For one, the car on display in Geneva is painted is painted in an eye-catching (and questionable) metallic yellow-green. It is not subtle, but weirdly, it kind of works. The new, even more imposing grille is similarly blunt. It's been stretched three inches and is now home to polished stainless steel vanes. As we explained in our original post on the Mulsanne, the new headlight arrangement seeks to eliminate the "droopiness" of the current car. The LED units largely succeed, while somehow giving the front end an even snootier look.
Styling changes elsewhere are subtler, which is to say there's still no mistaking the Mulsanne for anything else. The tail gets tasteful new LED lights, while changes along the long, smooth profile look to be nonexistent. It's a similar story in the cabin, which is a place filled with leather, chrome, and wood. It's proper and restrained, in contrast to the look-at-me face.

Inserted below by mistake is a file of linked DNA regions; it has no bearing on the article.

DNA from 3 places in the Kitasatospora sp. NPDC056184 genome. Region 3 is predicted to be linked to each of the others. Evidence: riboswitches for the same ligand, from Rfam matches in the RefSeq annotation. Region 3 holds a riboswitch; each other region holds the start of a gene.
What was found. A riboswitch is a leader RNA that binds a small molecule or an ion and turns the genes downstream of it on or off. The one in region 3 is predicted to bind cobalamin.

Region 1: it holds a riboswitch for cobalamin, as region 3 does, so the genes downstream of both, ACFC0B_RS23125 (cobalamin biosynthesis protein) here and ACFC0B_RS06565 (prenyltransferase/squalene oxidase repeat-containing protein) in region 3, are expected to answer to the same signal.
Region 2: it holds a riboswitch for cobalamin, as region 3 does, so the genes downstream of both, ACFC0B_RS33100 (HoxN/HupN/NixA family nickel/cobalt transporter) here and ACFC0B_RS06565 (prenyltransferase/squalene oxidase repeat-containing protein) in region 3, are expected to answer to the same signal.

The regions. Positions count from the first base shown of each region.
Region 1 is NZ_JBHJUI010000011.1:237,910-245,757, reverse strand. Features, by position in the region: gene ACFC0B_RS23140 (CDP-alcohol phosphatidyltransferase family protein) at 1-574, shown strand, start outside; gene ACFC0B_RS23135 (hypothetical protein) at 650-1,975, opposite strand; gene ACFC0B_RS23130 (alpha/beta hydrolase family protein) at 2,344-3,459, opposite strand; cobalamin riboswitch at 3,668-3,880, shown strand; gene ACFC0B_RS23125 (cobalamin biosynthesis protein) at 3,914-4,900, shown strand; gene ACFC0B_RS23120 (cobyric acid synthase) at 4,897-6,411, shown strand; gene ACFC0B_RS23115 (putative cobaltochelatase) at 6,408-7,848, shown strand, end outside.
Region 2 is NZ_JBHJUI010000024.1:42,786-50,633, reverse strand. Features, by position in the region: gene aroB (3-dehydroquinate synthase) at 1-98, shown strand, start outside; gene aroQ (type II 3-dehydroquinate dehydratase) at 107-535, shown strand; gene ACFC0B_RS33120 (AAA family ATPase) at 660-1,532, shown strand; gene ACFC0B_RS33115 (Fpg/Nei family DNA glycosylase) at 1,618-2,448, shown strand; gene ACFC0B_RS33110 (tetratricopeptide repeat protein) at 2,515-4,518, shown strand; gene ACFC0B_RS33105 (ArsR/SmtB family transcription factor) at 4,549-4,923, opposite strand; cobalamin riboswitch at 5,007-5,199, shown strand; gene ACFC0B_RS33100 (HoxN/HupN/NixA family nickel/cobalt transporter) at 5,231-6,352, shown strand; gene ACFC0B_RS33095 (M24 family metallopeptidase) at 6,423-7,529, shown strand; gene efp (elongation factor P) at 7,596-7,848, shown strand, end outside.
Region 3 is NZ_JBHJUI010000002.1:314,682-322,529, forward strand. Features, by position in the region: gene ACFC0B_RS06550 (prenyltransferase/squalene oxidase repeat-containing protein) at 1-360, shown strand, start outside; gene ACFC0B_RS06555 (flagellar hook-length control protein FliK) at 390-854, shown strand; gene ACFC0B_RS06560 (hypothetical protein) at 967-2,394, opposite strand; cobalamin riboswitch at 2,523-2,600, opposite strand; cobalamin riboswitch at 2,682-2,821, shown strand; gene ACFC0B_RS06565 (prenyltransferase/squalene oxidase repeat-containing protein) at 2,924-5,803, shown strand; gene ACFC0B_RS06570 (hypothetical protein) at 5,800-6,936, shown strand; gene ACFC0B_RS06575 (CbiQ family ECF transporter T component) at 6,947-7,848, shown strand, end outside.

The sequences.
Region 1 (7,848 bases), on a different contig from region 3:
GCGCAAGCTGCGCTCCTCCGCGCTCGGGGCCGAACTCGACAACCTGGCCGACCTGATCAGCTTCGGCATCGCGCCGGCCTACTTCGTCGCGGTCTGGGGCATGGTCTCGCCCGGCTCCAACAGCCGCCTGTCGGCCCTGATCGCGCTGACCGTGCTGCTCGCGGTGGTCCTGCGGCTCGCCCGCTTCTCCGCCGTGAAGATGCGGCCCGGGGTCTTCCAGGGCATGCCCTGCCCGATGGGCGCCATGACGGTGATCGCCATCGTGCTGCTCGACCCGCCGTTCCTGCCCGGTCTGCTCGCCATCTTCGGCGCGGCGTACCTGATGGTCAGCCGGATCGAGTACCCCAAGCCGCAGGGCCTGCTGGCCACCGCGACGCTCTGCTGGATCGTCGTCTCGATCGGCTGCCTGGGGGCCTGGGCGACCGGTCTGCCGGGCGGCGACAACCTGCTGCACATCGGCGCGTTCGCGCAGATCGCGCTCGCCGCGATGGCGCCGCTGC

But don't let the handsome and clean interior fool you – the only thing less subtle than the Mulsanne's new front fascia is the performance of this Speed variant. The 6.75-liter, twin-turbocharged V8 continues to reside under hood, turning out 530 horsepower and 811 pound-feet of torque. That's good for a 4.8-second 0-60 time and a 190-mile-per-hour top speed. Those are impressive figures for a genuine sports car, but they're just hilarious in a vehicle the size of a New York City apartment and the weight of a piece of construction equipment.
The Mulsanne is an unnecessary, silly vehicle – a Mercedes-AMG S65 is a much better value. But simply put, few cars make such a bold statement about your wealth and power.